Tuesday, 31 July 2012 09:04

Ubisoft Denies UPlay Is A Rookit, Fixes The Exploit With A Patch

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Ubisoft has responded to the claims that its UPlay DRM software is a rootkit that enabled them (and anyone else) to install arbitrary code on systems that it was installed on. The original claim was from developer Travis Ormandy who posted the issue on pastebin and also showed the vulnerability working with a website specially crafted to take advantage of the exploit he found. Ormandy likened the issue to Sony’s famous screw up with their BMG DRM that was in actuality a rootkit and caused the recall of quite a bit of Sony games.

Ubisoft now claims they have patched the bug and all is good as long as people upgrade to the latest version of UPlay (Version 2.0.4). This means that when you buy that brand new Ubisoft game from the store you will need to upgrade the game and the DRM to make sure you are good to go. Ubisoft maintains that this issue was not a rootkit and never was one. Considering that the issue could be mitigated by disabling two browser plug-ins we have to agree with them here. Having dealt with a number of rootkits they are much harder to remove from a system than this.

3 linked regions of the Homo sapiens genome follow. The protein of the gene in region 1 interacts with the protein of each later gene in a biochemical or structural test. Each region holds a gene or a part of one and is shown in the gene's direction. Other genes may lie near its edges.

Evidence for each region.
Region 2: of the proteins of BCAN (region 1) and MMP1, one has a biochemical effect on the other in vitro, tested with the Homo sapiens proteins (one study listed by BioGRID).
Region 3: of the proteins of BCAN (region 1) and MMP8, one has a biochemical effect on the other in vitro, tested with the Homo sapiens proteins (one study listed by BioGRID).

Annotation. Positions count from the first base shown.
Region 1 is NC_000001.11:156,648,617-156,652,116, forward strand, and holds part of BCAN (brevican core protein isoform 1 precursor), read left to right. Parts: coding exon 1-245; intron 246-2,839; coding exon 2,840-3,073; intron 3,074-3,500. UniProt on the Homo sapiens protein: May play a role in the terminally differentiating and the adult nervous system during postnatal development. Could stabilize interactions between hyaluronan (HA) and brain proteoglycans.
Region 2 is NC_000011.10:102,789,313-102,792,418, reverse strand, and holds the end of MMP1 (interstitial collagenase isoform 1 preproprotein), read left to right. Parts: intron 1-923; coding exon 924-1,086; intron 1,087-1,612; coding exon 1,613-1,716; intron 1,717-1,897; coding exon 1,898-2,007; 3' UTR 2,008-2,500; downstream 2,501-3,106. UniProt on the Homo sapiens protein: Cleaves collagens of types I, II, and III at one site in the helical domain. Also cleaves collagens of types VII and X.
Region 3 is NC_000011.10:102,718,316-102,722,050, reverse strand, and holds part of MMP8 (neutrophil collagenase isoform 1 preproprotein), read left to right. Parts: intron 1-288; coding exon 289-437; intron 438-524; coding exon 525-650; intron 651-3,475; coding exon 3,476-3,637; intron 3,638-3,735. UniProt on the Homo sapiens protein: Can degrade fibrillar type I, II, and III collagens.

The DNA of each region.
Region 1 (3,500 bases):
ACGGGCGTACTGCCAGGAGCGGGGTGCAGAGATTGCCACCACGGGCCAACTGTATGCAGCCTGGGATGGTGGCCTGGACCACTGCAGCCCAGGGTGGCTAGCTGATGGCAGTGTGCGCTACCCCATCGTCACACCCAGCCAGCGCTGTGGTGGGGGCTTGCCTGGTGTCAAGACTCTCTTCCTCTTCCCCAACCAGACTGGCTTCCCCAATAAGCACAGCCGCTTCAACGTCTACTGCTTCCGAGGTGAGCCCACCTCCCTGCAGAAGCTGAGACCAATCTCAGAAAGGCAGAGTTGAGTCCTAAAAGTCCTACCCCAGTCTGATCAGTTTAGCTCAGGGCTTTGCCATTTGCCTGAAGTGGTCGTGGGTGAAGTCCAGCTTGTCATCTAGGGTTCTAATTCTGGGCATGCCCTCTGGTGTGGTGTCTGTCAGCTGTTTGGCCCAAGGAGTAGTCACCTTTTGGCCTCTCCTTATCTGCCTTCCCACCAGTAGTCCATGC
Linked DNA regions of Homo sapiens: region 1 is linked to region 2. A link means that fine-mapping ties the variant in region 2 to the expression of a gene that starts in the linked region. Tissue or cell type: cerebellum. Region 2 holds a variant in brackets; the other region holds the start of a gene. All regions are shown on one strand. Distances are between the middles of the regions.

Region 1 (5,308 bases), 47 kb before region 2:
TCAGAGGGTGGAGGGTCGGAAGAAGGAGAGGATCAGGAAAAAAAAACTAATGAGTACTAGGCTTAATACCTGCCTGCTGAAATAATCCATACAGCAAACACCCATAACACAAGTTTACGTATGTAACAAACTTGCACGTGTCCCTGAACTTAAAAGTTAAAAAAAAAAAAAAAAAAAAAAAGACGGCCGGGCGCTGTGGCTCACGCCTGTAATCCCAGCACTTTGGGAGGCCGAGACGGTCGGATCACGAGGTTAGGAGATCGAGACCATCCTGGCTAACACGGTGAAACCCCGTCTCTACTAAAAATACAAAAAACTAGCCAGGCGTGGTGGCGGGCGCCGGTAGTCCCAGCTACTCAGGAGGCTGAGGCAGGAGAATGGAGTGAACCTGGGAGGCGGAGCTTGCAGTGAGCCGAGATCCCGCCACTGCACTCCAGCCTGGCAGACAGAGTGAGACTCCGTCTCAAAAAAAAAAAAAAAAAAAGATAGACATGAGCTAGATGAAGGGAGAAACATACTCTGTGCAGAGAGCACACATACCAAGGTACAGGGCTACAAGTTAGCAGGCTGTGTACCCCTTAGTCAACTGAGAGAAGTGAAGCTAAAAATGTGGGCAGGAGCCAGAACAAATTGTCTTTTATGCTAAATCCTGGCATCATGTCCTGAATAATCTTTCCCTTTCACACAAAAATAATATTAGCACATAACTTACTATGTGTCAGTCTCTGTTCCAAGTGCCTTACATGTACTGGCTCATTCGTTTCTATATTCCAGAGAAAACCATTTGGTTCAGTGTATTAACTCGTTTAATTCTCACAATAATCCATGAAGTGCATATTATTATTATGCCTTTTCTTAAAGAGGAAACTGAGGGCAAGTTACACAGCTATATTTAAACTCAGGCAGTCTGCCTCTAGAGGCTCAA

Still the issue should not have been there and shows a common problem in IT and software development. This is a tendency not to check to make sure you are not building in exploits when you put together a system. The five lines of code in the UPlay plug-in allowed anyone to launch whatever they wanted. Ubisoft left them open intentionally because they were looking to make things easier for developers to work with their DRM tools. Unfortunately leaving these lines in allowed people to use the same command line arguments to launch what they wanted including malicious code. It was a bit of laziness on the part of Ubisoft which has opened a significant number of computers to potential attack.

Ubisoft now faces an issue that many companies face; getting people to actually install the patch. Ubisoft might have fixed the issue, but as we have seen in the past not everyone rushes to put the fix in place. It is a very common trend for people not to run updates and patches because they do not want to take the time to do so. Many companies have had this issue long before Ubisoft (how many of you have multiple updates waiting on your phone, tablets, or even desktops?) and the issue will remain a long time after this one. What Ubisoft might need to do is take advantage of their own exploit to push this one out to anyone launching UPlay just to be sure they hit the whole user base; or they could scrap the whole idea of always on DRM and find a better way to get things done. After all as studies have shown, DRM only affects and hinders legitimate consumers and has almost no effect on piracy.

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Read 2286 times Last modified on Tuesday, 31 July 2012 11:01

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